Recommendations for design and use
As opposed to purely architectural or safety-related representations, we focus on user-friendly, motion-optimised stairways.
© Uwe Völkner, Fotoagentur FOX
Many accidents occur on stairways, both at work and at home or in the spare time.
If an accident on a stairway happened, the traditional inspection of the stairway often does not provide any indication regarding the cause of the accident. Within the framework of a detailed study of the occupational insurance association for the retail industry, this applied to 82 percent of the stairways accidents had occurred on. The steps were not dirty, they did not have any damaged spots, and the design and construction provisions had been met. If no technical flaws are apparent, the first conclusion often is that the cause of the accident has to be the user himself/herself. "Carelessness", "clumsiness", "lack of concentration" are then part of the verdict.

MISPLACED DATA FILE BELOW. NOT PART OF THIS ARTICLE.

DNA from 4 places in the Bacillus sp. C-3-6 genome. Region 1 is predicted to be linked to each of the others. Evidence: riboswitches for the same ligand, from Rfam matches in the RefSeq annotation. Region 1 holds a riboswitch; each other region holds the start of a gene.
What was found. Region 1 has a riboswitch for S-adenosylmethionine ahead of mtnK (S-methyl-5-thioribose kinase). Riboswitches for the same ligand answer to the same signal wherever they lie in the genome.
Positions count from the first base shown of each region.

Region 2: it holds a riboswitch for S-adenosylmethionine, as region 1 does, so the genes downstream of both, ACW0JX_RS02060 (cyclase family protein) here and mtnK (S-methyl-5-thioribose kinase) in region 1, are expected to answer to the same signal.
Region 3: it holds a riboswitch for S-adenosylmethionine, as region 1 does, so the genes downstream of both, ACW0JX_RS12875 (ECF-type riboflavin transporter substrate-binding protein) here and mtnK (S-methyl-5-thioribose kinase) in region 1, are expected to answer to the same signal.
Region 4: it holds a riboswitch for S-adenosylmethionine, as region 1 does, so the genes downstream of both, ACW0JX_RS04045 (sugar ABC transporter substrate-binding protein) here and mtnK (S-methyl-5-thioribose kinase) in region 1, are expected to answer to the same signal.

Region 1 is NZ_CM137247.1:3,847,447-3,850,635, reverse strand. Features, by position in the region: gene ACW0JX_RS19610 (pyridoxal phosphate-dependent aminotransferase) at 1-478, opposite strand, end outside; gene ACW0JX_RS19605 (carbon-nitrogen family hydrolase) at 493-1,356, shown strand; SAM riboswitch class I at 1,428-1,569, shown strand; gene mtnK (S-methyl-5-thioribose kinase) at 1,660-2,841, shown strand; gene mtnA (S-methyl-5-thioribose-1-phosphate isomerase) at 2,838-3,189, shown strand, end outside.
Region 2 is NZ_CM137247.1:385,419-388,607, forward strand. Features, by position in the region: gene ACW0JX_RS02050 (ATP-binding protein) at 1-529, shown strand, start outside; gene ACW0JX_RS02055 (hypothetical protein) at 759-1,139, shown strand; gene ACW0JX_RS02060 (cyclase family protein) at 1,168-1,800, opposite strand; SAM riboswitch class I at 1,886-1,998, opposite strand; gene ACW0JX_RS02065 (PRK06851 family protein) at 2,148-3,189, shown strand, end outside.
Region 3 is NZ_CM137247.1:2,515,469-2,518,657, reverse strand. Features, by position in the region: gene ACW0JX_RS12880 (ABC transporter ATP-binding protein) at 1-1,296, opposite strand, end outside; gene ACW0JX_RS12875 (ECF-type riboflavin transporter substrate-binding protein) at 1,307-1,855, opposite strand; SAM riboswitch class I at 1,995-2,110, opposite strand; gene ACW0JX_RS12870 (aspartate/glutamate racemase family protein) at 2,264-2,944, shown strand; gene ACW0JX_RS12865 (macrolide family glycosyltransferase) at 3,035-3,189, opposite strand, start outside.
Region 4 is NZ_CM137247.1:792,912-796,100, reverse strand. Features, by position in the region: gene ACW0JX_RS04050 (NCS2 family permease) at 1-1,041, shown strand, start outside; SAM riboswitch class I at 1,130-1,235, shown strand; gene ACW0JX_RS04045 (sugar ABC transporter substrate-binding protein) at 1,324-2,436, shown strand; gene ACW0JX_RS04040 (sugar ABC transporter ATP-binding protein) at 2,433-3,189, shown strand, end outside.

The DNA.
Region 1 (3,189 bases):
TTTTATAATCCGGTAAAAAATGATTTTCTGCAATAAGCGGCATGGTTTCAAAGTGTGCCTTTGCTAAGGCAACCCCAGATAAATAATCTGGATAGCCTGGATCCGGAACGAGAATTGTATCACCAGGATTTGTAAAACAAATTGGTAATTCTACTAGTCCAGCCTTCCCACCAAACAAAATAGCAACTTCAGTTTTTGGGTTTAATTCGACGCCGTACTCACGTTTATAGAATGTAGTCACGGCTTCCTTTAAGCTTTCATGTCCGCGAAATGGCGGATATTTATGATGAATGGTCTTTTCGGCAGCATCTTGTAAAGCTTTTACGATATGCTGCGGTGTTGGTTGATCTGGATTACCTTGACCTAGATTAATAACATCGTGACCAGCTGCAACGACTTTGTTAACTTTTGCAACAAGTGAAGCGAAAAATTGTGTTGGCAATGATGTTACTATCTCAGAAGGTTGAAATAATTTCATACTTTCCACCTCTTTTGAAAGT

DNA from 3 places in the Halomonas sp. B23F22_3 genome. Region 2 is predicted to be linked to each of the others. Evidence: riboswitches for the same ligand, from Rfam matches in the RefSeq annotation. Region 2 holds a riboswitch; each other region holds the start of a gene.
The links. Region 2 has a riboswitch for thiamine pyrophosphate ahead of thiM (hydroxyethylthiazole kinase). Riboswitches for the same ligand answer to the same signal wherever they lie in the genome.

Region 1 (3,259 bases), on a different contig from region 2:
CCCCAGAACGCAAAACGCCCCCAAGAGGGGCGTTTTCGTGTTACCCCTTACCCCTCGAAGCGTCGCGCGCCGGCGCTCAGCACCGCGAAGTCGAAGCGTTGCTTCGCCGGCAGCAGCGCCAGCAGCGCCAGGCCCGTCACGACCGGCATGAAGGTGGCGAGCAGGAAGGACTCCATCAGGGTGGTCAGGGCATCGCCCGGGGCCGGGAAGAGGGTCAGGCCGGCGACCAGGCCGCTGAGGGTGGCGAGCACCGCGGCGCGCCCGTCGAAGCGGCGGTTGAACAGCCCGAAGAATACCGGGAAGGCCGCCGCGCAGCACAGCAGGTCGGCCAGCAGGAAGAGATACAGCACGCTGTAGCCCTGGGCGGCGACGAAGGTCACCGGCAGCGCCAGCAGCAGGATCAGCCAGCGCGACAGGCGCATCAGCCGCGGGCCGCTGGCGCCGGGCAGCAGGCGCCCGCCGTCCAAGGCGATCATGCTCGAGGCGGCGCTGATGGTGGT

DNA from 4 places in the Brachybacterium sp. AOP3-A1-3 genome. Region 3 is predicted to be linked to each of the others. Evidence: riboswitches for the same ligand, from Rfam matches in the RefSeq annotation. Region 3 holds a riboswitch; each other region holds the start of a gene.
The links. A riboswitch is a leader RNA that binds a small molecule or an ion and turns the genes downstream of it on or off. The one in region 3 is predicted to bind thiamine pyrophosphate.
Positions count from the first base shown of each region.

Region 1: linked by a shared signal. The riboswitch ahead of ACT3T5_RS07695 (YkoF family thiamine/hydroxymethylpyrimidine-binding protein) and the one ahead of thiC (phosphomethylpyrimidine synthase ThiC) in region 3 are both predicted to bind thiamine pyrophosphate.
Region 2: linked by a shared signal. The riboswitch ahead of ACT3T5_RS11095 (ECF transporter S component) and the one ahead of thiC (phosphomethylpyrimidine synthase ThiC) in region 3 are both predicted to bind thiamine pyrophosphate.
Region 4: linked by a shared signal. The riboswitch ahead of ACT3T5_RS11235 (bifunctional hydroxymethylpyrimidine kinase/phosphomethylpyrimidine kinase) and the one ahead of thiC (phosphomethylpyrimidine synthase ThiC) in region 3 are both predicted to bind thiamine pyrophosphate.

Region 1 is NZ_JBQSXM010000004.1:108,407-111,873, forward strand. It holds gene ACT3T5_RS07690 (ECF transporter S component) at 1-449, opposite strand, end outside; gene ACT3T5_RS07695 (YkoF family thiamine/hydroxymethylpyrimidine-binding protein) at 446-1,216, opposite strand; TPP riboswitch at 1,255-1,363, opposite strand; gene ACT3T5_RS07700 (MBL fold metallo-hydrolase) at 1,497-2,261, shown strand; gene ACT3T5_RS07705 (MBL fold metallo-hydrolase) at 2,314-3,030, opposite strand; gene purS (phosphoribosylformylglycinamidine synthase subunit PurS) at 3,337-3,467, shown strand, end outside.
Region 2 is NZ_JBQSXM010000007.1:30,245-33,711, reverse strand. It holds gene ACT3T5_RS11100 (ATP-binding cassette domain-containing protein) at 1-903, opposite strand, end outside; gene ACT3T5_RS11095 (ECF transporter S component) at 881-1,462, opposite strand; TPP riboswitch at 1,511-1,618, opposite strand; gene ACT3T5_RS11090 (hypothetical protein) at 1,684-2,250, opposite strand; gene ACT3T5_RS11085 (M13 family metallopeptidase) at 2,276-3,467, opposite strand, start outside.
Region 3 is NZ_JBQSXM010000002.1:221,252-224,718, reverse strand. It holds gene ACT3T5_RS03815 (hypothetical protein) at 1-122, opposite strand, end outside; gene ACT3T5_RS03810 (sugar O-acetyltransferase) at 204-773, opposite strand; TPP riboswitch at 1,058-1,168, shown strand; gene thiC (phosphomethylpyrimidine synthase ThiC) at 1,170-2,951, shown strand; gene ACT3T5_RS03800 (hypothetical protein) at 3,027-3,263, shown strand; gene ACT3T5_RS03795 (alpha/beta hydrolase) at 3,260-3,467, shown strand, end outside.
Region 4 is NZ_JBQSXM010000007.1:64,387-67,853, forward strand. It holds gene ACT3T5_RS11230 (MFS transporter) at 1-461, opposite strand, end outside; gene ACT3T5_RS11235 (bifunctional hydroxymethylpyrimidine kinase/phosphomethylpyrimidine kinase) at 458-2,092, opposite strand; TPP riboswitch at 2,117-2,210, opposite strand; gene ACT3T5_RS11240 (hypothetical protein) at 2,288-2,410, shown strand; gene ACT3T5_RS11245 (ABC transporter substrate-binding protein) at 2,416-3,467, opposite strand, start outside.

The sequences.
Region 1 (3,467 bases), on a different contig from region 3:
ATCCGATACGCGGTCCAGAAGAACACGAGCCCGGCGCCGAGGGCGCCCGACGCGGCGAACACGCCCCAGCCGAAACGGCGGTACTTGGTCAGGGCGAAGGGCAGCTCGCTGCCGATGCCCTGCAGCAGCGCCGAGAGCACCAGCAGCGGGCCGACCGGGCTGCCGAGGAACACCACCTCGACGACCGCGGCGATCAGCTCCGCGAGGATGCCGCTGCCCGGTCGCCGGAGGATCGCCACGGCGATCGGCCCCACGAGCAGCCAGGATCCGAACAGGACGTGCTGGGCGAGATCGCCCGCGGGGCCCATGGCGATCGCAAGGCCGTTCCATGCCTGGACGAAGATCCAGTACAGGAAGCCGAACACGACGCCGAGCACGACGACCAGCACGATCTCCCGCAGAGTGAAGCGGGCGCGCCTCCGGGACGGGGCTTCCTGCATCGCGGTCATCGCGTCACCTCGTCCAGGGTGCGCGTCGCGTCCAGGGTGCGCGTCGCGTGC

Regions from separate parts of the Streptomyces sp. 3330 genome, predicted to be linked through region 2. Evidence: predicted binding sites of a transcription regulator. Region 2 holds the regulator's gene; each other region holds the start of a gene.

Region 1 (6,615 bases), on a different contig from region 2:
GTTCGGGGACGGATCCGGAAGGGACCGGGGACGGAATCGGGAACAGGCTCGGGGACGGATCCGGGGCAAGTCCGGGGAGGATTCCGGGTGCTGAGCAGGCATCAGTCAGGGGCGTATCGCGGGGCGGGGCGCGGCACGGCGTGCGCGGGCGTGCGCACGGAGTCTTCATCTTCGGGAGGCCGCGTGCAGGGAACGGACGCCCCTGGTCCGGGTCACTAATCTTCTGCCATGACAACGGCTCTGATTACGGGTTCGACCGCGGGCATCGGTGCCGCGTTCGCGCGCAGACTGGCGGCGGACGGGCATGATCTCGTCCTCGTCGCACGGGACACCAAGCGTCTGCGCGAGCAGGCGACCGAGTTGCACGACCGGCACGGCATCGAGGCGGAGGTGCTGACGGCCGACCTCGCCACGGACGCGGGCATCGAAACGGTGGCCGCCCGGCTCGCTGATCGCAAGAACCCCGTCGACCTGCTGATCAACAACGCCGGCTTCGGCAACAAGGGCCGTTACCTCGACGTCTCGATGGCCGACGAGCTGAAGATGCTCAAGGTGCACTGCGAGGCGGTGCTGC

Of course, misbehaviour of users also contributes to the course of events leading to accidents on stairways. However: where a stairway is considered intact from a technical point of view, severe design flaws may nevertheless be hidden. For example, structural parameters, such as dimensioning of steps and landings or the condition of tread surfaces or tread edges may be incorrect. Likewise, so-called perception conditions (for example illumination, colour, labelling) may be adapted poorly to the motion control of human beings.
Climbing stairways is a motion learnt in childhood. A coordinated rhythm of motion is created that is adjusted to the initially mentioned stairway parameters. The automated sequence means less psychic stress for the person climbing the stairs.
However, this is different if
If one of these items applies, or even several of them, insecurities and falls will be the result - despite clean, intact treads.
Thus, the following is applicable: the undisturbed rhythm of motion requires a match between human beings' motion program and the conditions provided by the stairway.
© Federal Institute for Occupational Safety and Health